Happy Birthday, Roald Dahl!

Whoever said that September was a boring month?! Not where Roald Dahl is concerned! September is Roald Dahl’s birth month, and each year around the world, libraries, schools and the like celebrate a very special day, also known as  Roald Dahl Day. This year on the 13th of September, Roald Dahl Day strikes again, marking 105 years since his birth! So let’s celebrate his birthday! But first…

Who was Roald Dahl

He was a spy, ace fighter pilot, chocolate historian and medical inventor. He was also the author of The BFGMatildaCharlie and the Chocolate Factory, and many more brilliant stories. He remains THE WORLD’S NUMBER ONE STORYTELLER! For more information about Roald Dahl and his amazing life, click on his “about” and “timeline” pages.


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However if you want to find out and read about his remarkable life, then read Boy, which presents  humorous anecdotes from the author’s childhood which includes summer vacations in Norway and an English boarding school, and Going Solo, that tells the story of his adventures as an adult, first in Africa, then learning to be a wartime fighter pilot and discover what led him to becoming the world famous author that he is known as today. 

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Dahl’s life story is also featured in Stories for boys who dare to be different and Before they were authors : famous writers as kids.

Want to take part in the celebrations? Here’s how!

Visit the Roald Dahl website!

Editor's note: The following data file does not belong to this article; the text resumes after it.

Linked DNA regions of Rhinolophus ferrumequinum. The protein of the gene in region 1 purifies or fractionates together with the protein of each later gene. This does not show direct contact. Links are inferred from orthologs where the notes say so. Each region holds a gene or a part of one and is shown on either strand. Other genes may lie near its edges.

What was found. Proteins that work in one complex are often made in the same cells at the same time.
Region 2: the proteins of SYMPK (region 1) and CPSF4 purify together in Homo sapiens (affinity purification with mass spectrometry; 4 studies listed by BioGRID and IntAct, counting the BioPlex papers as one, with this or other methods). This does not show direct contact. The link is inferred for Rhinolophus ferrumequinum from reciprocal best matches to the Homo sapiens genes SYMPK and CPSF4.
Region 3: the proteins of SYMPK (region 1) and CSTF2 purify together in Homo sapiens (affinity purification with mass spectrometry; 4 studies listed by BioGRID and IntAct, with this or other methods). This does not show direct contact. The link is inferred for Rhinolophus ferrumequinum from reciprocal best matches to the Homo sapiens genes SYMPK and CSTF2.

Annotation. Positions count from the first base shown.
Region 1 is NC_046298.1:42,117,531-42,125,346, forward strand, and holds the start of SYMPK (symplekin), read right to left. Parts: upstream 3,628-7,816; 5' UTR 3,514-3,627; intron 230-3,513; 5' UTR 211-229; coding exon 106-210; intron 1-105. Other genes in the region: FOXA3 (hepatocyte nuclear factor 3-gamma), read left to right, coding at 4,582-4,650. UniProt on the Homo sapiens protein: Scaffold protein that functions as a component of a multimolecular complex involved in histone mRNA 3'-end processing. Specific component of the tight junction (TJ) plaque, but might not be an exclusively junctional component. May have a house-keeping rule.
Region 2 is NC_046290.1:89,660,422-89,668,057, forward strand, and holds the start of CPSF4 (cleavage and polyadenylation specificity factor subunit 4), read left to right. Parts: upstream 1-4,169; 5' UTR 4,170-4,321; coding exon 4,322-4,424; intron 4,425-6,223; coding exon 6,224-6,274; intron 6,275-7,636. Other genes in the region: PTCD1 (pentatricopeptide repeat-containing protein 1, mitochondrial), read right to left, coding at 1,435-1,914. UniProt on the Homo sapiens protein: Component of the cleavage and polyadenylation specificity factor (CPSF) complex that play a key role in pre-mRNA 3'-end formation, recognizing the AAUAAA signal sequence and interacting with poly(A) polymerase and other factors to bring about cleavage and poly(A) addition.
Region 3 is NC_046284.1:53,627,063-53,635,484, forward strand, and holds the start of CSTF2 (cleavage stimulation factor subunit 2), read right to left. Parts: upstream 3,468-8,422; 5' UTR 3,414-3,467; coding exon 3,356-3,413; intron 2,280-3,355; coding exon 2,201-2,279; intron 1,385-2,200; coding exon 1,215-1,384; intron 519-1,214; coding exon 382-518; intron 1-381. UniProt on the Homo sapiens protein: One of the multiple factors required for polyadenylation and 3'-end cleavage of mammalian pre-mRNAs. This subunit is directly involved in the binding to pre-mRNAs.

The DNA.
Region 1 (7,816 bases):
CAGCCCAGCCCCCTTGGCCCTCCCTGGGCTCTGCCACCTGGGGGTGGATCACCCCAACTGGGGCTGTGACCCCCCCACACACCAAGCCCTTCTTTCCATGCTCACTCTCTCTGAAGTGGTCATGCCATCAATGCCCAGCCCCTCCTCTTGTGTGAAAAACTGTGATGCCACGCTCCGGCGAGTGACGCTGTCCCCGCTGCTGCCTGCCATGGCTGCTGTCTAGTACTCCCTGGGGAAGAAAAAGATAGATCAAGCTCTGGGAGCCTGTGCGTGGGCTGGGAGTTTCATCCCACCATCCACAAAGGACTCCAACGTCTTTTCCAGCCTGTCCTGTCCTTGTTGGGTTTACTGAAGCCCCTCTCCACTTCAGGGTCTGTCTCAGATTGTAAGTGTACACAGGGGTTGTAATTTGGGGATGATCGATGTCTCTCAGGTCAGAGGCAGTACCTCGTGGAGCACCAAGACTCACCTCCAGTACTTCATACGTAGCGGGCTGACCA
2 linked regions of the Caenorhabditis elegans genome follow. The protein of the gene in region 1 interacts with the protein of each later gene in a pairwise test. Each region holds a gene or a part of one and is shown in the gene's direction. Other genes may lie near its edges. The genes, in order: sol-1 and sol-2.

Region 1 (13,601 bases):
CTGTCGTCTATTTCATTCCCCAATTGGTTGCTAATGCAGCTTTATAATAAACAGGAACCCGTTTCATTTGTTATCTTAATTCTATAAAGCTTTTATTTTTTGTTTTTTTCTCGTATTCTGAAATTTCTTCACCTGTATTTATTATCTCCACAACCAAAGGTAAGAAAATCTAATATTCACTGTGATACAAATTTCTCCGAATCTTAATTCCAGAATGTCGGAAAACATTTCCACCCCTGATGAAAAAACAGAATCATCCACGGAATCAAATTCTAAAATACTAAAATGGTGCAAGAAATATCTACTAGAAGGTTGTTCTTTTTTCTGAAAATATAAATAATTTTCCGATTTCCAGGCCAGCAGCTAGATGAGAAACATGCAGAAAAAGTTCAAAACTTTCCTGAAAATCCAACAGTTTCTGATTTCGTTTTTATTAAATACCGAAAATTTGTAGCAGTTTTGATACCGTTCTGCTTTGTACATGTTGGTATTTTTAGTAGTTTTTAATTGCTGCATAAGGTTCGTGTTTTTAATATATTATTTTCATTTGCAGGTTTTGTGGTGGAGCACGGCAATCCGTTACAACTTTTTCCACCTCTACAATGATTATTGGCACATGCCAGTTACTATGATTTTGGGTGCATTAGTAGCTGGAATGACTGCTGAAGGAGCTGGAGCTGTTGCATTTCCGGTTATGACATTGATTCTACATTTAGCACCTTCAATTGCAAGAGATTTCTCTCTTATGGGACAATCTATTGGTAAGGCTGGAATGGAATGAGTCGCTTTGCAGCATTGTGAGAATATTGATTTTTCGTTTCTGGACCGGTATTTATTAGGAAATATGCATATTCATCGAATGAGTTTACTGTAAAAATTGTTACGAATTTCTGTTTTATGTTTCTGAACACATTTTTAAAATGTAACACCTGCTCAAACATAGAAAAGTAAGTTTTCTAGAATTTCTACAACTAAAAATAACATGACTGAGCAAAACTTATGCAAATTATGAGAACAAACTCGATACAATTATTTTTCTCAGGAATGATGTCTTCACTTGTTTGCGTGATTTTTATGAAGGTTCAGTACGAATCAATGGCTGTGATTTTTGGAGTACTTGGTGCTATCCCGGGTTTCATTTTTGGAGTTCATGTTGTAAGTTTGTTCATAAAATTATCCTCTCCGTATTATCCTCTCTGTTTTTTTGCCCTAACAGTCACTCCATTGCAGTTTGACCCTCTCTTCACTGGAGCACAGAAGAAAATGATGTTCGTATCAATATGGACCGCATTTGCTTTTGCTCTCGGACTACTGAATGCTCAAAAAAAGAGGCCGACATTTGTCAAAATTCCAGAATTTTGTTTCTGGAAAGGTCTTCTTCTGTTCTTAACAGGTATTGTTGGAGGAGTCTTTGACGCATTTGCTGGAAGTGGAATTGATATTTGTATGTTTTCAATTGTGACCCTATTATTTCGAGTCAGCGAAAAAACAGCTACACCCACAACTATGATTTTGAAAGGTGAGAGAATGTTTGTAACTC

image courtesy of roalddahl.com

You will find  information about Roald Dahl as well as activities, games and quizzes. If you’re suffering from lockdown blues? Not need to worry, the Roald Dahl website has created a page called Things to do indoors, that might help distract, entertain, or simply keep kids busy right on this page until they’re out and about again.


Create your own Roald Dahl birthday party with food, games and jokes!

image courtesy of syndeticsRoald Dahl’s revolting recipes.

For ideas on creating your own Roald Dahl themed birthday party tea is Roald Dahl’s revolting recipes. “From Willy Wonka’s nutty crunch surprise to the mound of spare ribs consumed by Hansel and Gretel in Rhyme Stew, food has been an essential ingredient in Roald Dahl’s writing for children. Felicity Dahl has created a practical guide to making some of the dishes which appear in Dahl’s books.” (Catalogue).

image courtesy of syndeticsWhizzpopping joke book.

A party would not be complete without party jokes. ‘This collection of hundreds of great jokes would make even the Trunchbull laugh! Inspired by Roald Dahl’s wonderful world, these hilarious humdingers are guaranteed to raise a chuckle from human beans young and old.’ — From Back cover.


New to the world of Roald Dahl is…

image courtesy of syndeticsHow to trick a Twit.

A party would not be complete without party games. So for inspiration, why not read How to trick a Twit. “Mr and Mrs Twit love playing tricks and unfortunately they are very good at it. But just imagine if you could trick an actual Twit? Wouldn’t that be amazing? Well, this book can help you do just that. Packed full of fiendish pranks (as well as quizzes, recipes, fun facts and more), this is exactly what you need to outwit a Twit.” (Catalogue).

image courtesy of syndeticsAlso inspired by Roald Dahl and due to be released in October is Never grow up. “A brand new picture book inspired by Roald Dahl and illustrated by Quentin Blake. Inspired by the work of the world’s number 1 storyteller, this picture book is a guide to growing up the Roald Dahl way, with gloriumptious illustrations by Quentin Blake. A celebration of all the tremendous things children have in store – from adventure to inventions, chocolate cakes to rhino poo – along with a reminder that the very best grown ups are those who hold on tight to the kid inside.” (Catalogue). Reserve your copy now!